402 Yujiulü Shelun assumes the title of Khagan, landmarking the establishment of the state of the Rouran Khaganate.

6th century AD

Year Date Event
555 The Göktürks join the Western Wei, successor state of the Northern Wei, to defeat the Rouran.
570 The Chinese Northern Qi and Northern Zhou dynasties begin paying tribute to the Göktürks.
584 The Göktürks Empire, which stretches west to Crimea, is partitioned into Eastern and Western Turkic Khaganates. Eastern Turk Göktürks recognize Sui dynasty Suzerainty.

7th century AD

Year Date Event
615 Turkic Khaganate revolts against Emperor of Sui and besiege the command seats at present-day Daixian in Shanxi
630 27 March A Tang army under the command of Li Jing defeats the Eastern Turkic Khaganate under the command of Illig Qaghan at the Battle of Yinshan
648 A reunited China—under the Tang dynasty (618-906) destroys the Eastern Türk north of the Gobi and establishes the Anbei Protectorate in the Mongolian Steppes. Uyghurs khagan are installed as Anbei protector.
682 Ilterish Qaghan (682-91) founds the Second Turkic Khaganate by uniting the tribes and subjugating the nine Turkic tribes of the Toquz Oghuz (which included the Uyghurs) and joining with the Sir tribes, Basmyls and Karluks to the west. He would later defeat Chinese armies and raid China.
691 Ilterish Qaghan of the Second Turkic Khaganate dies and is succeeded by his brother Qapaghan Qaghan.
696 Qapaghan Qaghan of the Second Turkic Khaganate defeats the Khitans to the east and raids the Tang dynasty.

8th century AD

Year Date Event
711 Qapaghan Qaghan of the Second Turkic Khaganate defeats the Turgesh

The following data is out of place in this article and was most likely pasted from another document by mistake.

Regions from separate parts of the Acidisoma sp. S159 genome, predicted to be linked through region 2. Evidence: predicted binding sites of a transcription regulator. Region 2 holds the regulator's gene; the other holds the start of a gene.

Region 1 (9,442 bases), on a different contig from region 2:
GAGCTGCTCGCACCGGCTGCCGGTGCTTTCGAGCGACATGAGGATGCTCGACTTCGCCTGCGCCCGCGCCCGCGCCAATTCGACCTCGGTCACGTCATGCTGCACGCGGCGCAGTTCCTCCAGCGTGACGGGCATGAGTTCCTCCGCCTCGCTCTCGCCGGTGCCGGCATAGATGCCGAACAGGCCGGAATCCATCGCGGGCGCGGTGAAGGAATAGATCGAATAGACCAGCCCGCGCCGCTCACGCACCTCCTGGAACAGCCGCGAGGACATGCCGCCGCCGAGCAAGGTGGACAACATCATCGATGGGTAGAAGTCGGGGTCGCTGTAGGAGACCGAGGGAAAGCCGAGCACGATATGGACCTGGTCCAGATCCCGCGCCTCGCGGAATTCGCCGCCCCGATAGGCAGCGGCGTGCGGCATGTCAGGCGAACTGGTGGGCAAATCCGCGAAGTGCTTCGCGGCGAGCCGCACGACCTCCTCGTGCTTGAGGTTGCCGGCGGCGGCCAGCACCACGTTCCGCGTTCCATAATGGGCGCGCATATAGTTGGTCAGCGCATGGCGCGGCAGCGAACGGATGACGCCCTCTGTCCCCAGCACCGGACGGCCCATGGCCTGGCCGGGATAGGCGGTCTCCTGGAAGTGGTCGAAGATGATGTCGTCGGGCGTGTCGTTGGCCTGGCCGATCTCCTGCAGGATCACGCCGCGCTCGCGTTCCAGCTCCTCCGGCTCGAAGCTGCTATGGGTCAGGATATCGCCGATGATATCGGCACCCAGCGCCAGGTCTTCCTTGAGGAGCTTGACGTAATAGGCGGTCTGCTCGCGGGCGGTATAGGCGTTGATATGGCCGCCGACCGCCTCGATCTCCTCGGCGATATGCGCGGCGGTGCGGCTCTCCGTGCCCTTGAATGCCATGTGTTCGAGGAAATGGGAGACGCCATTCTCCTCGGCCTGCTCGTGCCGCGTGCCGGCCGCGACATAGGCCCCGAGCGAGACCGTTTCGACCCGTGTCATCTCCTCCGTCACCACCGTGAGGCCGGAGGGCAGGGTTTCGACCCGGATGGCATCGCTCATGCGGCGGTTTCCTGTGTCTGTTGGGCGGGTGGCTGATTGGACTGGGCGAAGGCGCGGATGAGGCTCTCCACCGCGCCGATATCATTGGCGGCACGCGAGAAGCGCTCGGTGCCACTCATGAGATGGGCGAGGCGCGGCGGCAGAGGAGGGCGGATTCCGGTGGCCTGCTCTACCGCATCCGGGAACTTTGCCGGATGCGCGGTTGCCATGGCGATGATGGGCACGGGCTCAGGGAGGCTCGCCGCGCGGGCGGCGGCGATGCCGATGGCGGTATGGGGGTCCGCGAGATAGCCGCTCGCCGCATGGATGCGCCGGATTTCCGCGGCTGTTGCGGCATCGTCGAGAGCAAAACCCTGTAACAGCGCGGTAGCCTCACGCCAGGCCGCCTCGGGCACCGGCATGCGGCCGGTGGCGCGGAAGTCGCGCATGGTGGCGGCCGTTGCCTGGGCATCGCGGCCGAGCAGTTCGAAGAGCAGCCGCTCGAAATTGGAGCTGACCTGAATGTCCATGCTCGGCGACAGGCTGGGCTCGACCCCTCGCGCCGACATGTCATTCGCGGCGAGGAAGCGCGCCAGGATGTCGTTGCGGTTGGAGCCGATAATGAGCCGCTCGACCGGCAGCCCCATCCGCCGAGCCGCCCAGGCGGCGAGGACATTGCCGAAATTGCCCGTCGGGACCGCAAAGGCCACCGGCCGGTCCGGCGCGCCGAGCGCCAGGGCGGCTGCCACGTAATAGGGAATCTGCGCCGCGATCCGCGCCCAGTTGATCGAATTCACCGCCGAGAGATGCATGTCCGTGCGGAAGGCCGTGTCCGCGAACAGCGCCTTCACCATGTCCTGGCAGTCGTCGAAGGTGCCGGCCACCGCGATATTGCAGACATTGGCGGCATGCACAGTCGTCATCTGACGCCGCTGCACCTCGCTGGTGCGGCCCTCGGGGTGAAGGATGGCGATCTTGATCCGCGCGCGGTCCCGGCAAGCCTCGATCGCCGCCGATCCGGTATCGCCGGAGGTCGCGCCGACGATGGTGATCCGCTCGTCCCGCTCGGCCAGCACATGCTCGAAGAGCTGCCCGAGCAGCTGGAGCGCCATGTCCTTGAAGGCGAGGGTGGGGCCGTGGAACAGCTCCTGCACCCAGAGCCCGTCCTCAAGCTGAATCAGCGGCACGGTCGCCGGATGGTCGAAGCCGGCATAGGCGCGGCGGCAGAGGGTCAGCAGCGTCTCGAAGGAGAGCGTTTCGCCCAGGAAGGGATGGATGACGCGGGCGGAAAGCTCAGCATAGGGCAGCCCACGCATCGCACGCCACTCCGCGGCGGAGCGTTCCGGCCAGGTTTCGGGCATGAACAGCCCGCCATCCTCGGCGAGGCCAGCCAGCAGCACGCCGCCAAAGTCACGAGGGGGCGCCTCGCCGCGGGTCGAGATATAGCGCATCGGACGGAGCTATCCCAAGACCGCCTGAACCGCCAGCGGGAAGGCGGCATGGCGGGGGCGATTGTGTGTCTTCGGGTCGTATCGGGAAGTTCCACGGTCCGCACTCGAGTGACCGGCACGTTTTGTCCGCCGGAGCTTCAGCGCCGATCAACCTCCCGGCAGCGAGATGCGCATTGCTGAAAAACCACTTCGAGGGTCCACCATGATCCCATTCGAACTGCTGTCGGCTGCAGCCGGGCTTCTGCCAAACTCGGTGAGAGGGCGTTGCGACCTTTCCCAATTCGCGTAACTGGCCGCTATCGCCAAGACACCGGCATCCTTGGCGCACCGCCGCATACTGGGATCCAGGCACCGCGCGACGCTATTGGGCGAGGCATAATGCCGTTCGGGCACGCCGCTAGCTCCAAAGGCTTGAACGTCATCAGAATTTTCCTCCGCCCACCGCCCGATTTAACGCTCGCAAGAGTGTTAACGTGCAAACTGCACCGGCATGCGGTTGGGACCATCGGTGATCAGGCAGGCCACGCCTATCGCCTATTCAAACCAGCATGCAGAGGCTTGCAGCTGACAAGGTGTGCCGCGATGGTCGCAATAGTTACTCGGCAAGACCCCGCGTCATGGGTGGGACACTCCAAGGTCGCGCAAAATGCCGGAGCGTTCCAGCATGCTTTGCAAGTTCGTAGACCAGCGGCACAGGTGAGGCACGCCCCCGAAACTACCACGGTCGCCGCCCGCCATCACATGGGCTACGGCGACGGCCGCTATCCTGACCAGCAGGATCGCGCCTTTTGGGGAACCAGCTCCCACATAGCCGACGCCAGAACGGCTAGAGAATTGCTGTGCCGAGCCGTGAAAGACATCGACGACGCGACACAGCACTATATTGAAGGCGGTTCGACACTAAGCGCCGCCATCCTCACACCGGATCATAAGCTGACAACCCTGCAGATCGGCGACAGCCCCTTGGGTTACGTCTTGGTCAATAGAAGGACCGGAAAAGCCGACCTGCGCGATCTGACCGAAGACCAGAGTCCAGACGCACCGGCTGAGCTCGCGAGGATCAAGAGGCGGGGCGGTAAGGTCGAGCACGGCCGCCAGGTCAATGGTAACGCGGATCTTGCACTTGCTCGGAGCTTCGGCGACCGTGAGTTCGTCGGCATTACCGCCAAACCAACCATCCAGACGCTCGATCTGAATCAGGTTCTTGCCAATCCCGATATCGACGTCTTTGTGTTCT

742 The Basmyl, Uyghurs, and Karluks revolt against the Second Turkic Khaganate
745 The Uyghurs kill the last khagan of the Göktürks, Baimei Kagan Cooloon bey, and sent his head to the Tang.
756 Uyghur Bayanchur Khan aids Emperor Suzong of the Tang dynasty against the An Lushan rebellion. Approximately 4,000 Uyghur horsemen assisted Tang armies in retaking Chang'an and Luoyang in 757.
758 Uyghurs destroy several northern Yenisei Kyrgyz trading outposts before slaughtering a Kyrgyz army and executing their Khan

9th century AD

Year Date Event
840 The Tang dynasty surreptitiously encouraged the Yenisei Kirghiz and the Karluks to attack the Uyghurs and the Uyghur Khaganate fell under an invasion of the Yenisei Kirghiz

10th century AD

Year Date Event
907 Ambagyan founds the Khitan Liao dynasty which covered a significant portion of what is now Mongolia including the basins of the three rivers Kherlen, Tuul and Orkhon.
925 The Khitan ruled eastern Mongolia, most of Manchuria, and much of China north of the Yellow River.
944 Emperor Taizong launches an invasion of the Jin.
947 Khitan chieftains had established themselves as emperors of northern China. The Khitan state is renamed the Liao dynasty
951 7 October Emperor Shizong of Liao is murdered by a relative and is succeeded by Yelü Jing, son of Emperor Taizong of Liao, who becomes Emperor Muzong of Liao[1]
960 February Zhao Kuangyin declares himself Emperor Taizu of Song, replacing Later Zhou[2]
964 Liao dynasty assists Northern Han in repelling Song dynasty[3]
969 12 March Emperor Muzong of Liao is murdered by his attendants and is succeeded by Yelü Xian, son of Emperor Shizong of Liao, who becomes Emperor Jingzong of Liao[3]
979 Liao dynasty attempts to assist Northern Han in repelling Song dynasty but is defeated at the Battle of Gaoliang River
980 13 October Emperor Jingzong of Liao dies and his son Yelü Longxu succeeds him as Emperor Shengzong of Liao; Empress Xiao Yanyan becomes regent[4]
983 The Liao dynasty reverts to calling itself the Khitans[5]